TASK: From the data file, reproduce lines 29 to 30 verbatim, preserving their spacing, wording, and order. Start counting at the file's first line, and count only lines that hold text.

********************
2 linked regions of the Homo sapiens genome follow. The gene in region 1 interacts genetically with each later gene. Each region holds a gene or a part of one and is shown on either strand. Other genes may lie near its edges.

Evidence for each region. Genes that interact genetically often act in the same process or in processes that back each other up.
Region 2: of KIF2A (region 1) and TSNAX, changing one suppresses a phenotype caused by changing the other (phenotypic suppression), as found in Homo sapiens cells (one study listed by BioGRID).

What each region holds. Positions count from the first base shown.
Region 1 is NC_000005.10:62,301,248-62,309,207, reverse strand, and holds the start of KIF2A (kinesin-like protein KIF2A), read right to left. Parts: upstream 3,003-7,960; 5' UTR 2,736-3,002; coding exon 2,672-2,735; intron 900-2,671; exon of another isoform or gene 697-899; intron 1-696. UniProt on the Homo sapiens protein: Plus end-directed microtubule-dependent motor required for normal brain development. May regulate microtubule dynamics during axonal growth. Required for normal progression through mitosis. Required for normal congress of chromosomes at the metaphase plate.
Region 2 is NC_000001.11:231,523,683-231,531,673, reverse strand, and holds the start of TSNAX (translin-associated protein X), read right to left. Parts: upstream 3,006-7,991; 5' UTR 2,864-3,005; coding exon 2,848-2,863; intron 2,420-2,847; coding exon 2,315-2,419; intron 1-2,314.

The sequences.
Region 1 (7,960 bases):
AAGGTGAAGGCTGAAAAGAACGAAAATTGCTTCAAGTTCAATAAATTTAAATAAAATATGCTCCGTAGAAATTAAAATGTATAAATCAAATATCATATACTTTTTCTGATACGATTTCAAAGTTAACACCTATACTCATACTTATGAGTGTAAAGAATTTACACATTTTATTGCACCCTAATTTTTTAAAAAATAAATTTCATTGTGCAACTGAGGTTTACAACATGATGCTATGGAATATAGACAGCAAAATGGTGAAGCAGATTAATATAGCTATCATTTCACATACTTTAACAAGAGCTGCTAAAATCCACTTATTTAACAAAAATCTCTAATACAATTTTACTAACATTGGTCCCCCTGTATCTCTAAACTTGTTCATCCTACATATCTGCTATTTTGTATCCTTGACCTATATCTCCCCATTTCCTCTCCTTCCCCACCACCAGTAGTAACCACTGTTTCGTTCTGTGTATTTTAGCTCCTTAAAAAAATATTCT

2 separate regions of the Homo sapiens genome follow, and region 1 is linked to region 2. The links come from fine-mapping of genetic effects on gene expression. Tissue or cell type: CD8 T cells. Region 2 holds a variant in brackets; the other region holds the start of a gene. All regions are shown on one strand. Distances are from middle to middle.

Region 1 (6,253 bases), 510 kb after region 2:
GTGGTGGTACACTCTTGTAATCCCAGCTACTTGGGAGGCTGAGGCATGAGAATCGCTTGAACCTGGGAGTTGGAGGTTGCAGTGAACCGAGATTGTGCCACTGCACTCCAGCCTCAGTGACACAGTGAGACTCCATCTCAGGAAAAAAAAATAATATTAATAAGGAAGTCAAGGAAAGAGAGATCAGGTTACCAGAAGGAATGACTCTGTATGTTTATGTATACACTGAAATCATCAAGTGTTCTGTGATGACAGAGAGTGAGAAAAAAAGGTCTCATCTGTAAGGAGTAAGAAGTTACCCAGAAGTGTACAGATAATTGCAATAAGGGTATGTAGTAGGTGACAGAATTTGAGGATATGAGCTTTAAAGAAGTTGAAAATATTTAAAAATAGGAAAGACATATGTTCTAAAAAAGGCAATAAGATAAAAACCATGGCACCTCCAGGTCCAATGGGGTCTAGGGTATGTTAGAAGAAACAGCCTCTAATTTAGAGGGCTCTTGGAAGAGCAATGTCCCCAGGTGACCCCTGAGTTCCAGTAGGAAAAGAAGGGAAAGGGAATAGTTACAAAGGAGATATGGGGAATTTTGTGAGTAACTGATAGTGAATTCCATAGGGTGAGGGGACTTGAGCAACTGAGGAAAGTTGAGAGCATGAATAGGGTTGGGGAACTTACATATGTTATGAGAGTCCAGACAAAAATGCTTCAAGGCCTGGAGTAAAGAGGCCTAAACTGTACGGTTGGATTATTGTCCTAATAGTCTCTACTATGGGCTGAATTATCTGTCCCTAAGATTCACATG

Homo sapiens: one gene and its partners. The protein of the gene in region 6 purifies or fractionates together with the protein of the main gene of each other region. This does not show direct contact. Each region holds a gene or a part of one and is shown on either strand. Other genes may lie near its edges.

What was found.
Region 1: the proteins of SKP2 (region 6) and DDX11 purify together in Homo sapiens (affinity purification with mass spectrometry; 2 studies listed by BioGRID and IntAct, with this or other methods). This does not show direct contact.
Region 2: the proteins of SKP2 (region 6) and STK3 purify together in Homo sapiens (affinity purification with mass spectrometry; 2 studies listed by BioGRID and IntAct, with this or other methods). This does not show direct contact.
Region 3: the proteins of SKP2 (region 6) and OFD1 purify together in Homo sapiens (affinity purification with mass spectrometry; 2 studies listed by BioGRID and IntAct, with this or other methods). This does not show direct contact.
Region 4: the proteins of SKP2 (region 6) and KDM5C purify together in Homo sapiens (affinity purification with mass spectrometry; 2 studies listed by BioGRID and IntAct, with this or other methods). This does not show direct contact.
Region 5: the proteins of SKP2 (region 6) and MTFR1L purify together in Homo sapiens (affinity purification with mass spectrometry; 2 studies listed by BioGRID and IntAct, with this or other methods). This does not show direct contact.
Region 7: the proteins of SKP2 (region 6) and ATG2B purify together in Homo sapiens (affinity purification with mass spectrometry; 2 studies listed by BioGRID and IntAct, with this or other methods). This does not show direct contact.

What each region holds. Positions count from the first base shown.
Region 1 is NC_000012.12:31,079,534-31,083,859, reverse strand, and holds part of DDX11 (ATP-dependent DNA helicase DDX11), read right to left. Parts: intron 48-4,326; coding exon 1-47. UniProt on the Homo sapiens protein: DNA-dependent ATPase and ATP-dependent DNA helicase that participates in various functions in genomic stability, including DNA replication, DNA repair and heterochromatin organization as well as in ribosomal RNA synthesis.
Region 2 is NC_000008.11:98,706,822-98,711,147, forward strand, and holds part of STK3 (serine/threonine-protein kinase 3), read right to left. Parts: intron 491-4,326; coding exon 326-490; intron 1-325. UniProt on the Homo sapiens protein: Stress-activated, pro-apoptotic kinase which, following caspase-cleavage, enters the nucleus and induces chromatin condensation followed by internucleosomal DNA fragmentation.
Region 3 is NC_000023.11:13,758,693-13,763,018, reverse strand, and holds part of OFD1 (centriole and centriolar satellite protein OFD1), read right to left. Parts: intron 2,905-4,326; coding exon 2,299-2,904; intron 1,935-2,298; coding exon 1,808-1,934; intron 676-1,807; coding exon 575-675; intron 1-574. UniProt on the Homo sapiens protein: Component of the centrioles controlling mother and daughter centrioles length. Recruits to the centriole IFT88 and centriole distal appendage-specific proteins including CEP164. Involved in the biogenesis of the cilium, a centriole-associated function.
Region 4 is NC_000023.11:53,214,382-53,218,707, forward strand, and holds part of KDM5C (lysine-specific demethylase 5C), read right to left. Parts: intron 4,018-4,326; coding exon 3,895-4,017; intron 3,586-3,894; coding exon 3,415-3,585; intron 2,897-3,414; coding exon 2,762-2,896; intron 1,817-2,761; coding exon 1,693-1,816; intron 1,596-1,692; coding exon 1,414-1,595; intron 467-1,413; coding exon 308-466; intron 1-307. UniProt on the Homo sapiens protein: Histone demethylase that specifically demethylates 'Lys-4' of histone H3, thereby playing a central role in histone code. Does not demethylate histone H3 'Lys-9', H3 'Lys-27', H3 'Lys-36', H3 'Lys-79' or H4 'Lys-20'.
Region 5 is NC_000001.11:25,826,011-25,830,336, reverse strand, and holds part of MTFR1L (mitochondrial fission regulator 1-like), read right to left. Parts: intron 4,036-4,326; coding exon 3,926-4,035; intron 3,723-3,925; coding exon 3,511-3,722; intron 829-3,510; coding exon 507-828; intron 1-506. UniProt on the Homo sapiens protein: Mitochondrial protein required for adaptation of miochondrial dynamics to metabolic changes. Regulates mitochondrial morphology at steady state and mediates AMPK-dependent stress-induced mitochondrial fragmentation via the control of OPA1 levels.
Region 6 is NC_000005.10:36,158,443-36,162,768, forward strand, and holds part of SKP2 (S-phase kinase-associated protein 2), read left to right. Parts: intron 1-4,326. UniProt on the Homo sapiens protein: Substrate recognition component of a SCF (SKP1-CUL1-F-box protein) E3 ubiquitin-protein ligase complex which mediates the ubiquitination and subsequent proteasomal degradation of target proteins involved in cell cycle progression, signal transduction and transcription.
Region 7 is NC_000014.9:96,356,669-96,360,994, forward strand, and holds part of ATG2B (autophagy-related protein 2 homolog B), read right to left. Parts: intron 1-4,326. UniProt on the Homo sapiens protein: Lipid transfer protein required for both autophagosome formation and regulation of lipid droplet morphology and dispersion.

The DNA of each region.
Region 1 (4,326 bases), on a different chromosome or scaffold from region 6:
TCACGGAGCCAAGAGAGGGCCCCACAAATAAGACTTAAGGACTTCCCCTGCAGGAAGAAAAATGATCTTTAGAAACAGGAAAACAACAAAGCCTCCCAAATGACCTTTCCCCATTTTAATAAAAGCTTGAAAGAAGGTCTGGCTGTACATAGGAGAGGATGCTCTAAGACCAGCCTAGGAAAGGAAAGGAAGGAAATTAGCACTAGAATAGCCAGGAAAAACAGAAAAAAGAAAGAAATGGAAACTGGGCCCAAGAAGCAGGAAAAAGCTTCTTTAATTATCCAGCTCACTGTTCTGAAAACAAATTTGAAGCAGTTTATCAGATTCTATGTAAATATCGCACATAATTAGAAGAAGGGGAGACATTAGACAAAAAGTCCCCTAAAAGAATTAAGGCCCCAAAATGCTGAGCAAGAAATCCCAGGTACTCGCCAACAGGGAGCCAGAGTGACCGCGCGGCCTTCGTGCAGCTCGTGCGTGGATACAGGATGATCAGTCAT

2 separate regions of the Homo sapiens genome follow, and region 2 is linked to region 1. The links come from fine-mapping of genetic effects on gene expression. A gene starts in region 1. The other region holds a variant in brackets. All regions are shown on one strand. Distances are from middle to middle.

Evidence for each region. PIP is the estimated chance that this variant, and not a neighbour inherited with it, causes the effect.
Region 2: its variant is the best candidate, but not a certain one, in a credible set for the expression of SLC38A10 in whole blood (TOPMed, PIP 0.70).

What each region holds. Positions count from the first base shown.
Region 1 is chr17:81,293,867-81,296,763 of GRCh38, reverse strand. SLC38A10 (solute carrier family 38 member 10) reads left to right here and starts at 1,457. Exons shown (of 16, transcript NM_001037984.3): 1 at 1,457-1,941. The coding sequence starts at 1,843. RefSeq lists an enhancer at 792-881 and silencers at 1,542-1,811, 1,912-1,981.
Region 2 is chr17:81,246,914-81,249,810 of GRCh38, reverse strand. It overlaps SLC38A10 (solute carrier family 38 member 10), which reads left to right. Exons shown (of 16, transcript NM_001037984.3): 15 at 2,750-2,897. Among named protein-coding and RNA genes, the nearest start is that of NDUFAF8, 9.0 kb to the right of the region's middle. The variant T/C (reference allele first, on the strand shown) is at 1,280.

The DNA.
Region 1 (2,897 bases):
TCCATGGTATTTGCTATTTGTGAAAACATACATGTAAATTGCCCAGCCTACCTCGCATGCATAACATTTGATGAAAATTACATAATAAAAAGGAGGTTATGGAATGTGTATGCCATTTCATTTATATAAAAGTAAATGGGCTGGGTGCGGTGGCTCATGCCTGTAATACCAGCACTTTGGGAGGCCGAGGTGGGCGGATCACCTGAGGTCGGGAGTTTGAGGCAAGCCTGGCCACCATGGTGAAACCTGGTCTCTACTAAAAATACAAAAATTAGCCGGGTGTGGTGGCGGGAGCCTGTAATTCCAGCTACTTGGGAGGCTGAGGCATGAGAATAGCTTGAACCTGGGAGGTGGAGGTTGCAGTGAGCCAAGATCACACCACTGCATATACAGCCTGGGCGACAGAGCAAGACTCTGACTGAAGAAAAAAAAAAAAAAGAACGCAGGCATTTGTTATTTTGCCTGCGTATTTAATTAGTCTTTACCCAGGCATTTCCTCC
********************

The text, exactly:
The DNA of each region.
Region 1 (4,326 bases), on a different chromosome or scaffold from region 6: